Scar, our Warre hive, is also being fed.

 

In my garden, there’s currently little flowering, thanks to the cold, dry winter boasting of several hard freezes.  However, my three  Leatherleaf mahoniaMahonia bealei, are reliable winter bloomers and the bees are all over the cheery blooms as they open.

How many bees can you count?

Of course the bees also fly 3-4 miles for other nectar and pollen providers.  The honeybees aren’t exactly bereft of blooms, but neither are there bunches of blooms for them to choose from.

I’ve recently planted this green shrub in hopes of providing more winter sustenance for my honeys.

It’s a Sweet Olive Tea tree, or Fragrant Tea OliveOsmanthus fragrans.  I’ve been angling for a winter blooming, non-invasive, and evergreen plant, and happened upon this specimen during a nursery sojourn.  A non-native plant, the Sweet olive tree is primarily known and grown for its fragrant white blooms.  It’s drought tolerant once established and also deer resistant, though (thankfully!) that’s not an issue for me.  The Sweet olive tree is also something that isn’t particular about soil and will tolerate my clay and supposedly will bloom in sun, part-shade, and shade.  The spot I chose in my garden for this large shrub/small tree receives winter sunshine, but is somewhat shady for the remainder of the growing season.  I’m  confident that it will prove a good source of nectar and pollen for my honeybees during winter.  I also plan to add more mahonia to my garden, though I’ll probably choose other varieties than the Leatherleaf for the sake of diversity in plant material.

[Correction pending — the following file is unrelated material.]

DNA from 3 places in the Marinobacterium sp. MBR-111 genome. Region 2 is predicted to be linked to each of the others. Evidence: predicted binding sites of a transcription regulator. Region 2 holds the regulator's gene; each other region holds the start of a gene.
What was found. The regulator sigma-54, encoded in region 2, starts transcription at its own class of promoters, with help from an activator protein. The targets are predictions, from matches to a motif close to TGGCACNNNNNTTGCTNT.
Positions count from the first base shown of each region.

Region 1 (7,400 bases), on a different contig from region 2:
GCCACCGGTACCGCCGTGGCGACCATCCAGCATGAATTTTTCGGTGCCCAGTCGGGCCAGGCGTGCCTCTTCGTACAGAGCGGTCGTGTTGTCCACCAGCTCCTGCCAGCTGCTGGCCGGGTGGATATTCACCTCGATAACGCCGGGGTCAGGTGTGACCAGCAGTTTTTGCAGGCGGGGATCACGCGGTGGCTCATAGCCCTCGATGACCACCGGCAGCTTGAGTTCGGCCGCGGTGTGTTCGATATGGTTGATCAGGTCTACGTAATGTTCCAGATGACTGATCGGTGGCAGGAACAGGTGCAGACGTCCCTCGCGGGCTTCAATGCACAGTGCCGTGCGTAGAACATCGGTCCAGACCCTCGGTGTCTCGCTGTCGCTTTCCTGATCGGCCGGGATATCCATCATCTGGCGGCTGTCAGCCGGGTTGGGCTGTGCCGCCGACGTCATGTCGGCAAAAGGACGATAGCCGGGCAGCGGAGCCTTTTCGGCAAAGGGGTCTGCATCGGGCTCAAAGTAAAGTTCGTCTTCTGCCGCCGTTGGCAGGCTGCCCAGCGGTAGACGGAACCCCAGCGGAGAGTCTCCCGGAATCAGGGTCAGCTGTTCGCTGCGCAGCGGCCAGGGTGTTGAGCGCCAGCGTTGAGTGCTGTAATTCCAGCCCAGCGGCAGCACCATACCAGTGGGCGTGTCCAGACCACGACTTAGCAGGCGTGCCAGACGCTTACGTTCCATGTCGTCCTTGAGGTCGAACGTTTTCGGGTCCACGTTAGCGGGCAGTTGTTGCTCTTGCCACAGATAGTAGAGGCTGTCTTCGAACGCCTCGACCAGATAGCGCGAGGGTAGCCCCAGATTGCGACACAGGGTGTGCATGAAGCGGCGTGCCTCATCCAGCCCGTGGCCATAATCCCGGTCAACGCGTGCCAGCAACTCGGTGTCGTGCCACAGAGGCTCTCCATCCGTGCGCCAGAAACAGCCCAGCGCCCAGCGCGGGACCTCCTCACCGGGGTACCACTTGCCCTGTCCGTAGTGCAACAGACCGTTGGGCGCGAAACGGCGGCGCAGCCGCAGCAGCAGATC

Honeybee season is nigh, as is the season for native bees.  The first native bees in my garden will be the Blue Orchard bees, who will emerge, buzzing and beautiful blue, from their pollen-packed holes (in bee hotels and masonry) sometime in the next few weeks.

Bees are starting to happen!

 

Bee Mama Missive, May 2014

It’s been about seven weeks since we hived our honeybees and I’ve received requests for another update with their progress.  You can read about the hiving of our honeybees here and our first hive check here.   I’m glad to report that our honeybees are great!

Eating!

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Drinking!

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Eating more!

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Hanging out!

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Bearding!

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Visiting one bloom,

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flying to another.